St Kilda, 2 June 1883 - Angus Gillies

ANGUS GILLIES (35)—examined.

13649. The Chairman.
Have you heard what the previous witness has said

Have you anything else to say?
—I have some little addition to make to it. We are complaining a little that our rent has not been
fixed according to our present possession, but according to what it was when the present laird came into possession of the island. And as you have come to this island to see us, I hope that one change will be effected by it, and that henceforward we shall be provided with a doctor, the want of one being very much felt. We trust that this great boon will be provided for us by Government. In the next place, with regard to the school, we trust that the justice that is being done to the rest of the Highland Isles will be done to this island of St Kilda, so that the children may be taught to speak the English language as well as their mother tongue. We have suffered very much too, by the loss of a large boat which we had for the purpose of conveying us to the mainland, or to the islands, and which was lost in a storm, and we have now only our small skiffs.

13651. Was it a decked boat?
—She was not a very large boat, but bigger than those we have, and undecked. Mr Sands collected the money with which that boat was provided for us. We felt the loss of the boat very much after that, when we wrote to Edinburgh, understanding there were funds there of which we were entitled to get the benefit. We did get a boat, but it appears there was not sufficient money to provide us with a boat of the kind we required, and the one we have got is so small as to be of no use, beyond those we have already. That boat was sent us by Mr Menzies of the Highland Society.

13652. Would you like to have a decked boat?
—A boat with a deck would be of no use here. A boat would be of no use to us of a greater weight than we could haul up on the shore, at present.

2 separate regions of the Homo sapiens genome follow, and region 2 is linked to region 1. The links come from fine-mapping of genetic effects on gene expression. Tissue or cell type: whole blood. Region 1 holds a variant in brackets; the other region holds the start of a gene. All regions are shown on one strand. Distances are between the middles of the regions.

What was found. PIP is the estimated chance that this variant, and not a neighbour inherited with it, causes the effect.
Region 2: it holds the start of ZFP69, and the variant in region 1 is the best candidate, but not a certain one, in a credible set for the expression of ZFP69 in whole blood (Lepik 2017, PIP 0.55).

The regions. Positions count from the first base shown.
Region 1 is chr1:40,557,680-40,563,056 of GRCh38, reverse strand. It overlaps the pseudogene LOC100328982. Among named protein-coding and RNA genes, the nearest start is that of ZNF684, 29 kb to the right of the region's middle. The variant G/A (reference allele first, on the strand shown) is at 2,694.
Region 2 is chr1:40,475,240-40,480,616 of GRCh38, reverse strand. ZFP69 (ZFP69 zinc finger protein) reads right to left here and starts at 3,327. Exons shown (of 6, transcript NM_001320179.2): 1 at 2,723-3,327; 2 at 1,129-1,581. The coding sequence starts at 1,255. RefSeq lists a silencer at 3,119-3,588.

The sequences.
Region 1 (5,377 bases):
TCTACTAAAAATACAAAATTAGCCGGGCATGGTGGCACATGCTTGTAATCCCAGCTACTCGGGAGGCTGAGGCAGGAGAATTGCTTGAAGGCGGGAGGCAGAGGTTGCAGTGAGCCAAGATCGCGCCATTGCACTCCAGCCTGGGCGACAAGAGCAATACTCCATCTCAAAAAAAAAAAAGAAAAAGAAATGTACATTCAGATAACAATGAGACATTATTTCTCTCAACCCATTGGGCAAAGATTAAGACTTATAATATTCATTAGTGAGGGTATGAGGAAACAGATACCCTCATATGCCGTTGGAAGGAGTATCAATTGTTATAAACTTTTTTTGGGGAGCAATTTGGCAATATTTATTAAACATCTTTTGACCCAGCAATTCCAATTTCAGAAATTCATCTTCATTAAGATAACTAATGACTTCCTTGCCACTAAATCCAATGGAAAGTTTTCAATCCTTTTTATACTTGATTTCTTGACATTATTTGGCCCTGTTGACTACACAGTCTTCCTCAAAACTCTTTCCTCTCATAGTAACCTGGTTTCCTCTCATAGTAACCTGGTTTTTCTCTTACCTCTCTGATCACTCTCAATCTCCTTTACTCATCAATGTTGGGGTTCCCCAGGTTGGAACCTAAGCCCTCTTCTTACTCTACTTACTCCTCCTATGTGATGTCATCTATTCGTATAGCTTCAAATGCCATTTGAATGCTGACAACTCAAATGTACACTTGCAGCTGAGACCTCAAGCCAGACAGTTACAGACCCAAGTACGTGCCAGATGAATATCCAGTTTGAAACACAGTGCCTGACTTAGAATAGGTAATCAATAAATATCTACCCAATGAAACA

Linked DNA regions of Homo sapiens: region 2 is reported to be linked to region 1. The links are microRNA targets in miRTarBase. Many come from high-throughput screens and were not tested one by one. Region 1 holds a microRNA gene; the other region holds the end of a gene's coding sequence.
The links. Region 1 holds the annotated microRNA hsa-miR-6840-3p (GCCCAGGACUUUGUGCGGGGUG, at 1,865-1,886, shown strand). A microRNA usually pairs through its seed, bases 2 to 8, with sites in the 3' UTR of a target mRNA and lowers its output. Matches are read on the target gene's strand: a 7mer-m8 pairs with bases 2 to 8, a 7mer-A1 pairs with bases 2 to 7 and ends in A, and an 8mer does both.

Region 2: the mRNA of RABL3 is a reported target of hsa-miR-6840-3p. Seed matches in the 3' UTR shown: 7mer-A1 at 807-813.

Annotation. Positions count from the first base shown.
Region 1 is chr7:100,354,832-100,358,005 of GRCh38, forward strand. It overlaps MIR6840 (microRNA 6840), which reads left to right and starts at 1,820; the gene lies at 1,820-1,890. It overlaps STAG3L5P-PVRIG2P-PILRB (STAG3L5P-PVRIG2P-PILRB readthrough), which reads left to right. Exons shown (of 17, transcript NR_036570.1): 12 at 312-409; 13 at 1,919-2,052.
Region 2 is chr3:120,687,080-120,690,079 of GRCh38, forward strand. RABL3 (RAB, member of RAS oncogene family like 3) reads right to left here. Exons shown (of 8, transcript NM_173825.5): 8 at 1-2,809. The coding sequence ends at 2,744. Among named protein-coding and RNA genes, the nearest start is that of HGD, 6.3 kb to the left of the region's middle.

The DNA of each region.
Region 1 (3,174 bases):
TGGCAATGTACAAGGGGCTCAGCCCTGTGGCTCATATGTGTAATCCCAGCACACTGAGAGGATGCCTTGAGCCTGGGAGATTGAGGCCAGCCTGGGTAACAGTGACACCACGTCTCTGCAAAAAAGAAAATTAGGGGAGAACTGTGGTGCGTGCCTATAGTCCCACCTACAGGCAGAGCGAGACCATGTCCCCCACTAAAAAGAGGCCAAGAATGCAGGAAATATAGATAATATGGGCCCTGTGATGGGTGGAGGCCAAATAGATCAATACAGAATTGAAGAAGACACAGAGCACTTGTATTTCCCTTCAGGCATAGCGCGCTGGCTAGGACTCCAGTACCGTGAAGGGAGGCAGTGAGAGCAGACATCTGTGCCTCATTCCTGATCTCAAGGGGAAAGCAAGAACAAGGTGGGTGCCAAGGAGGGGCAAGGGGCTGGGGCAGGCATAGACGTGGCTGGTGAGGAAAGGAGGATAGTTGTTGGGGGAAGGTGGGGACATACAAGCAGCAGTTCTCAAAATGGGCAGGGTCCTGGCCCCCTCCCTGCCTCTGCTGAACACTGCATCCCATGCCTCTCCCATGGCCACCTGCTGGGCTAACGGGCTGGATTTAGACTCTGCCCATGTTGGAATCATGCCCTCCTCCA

13653. What is the length of keel of the boat you would like ?
—Twentyfive feet keel, with nine feet seven inches of breadth in the beam.

13654. Sheriff Nicolson.
There was some destitution last year in the island ?
—We were much worse off last winter and spring than in former years.

13655. What was the cause of that?
—The crop was bad, and we ran out of food. The land did not produce of its abundance.

13656. Where did you get help from?
—We went in that little boat I have mentioned to the factor at Dunvegan, and he sent over a vessel with meal for us. We could not bring it in the little boat ourselves. I believe there were very few people in any of the Western Islands that would have undertaken the risk we did.

13657. The Chairman.
As regards the larger boat you want, is it of any use to have half a deck, or a place to keep things dry in the boat?
—Oh yes, that would be useful. We would not be the worse of that.

13658. Sheriff Nicolson.
You state that the factor pays 3s. per Scotch yard for the cloth. Do you ask a higher price from Lowland customers ?
—We would need to have a little more from them than from the factor. There is a difference between the landlord and anybody else, because he will take things from us when nobody else

13659. The Chairman.
Is there any of the old breed of sheep on the island
—There are some, but they are mostly in possession of the laird.

13660. What is the breed, the wool of which you use for the cloth?
— We mix together the white wool and the wool of the black sheep.

13661. Is the wool of the old original sheep much finer?
—Some of them ; it is at least as fine.

13662. Professor Mackinnon.
Where has the proprietor the sheep in the island ?
—On the island of Soay.

13663. How many has he got there?
—I cannot say positively. No shepherd goes there at present; but I believe there are at least 200.

13664. Where does the man who is in charge of them live?
—They are under the charge of the ground officer here, but they are on that island like deer.

13665. Has the proprietor always had that island in his own possession ?
—It has been in the hands of the laird since time immemorial.

13666. Does he send over to shear the sheep ?
—Not always. I believe it is about three years since there has been any shearing there. Unless
you go there at Whitsunday it is no use to go afterwards, for they cast off the wool.

13667. What does he do with the young ones? Does he take them away or sell them ?
—They are left there, all mixed together.

13668. Does he never sell any?
—He does sometimes. We ourselves are the chief purchasers.

13669. What do you pay for them ?
—They are very small, and we don't pay a great price for them. I think we suffer much by the loss of long lines in the stormy weather here.

13670. Sheriff Nicolson.
We have had complaints laid before us in Skye, and the other islands we have been in, as to the smallness of the quantity of land that is in the hands of the crofters. Have you any such complaint? —We have none, because the proprietor can give us no more than we have except the little island which he has for his sheep.

13671. Do you complain that the rent is too high?
—We have no complaint as to the rent except what we have made already.

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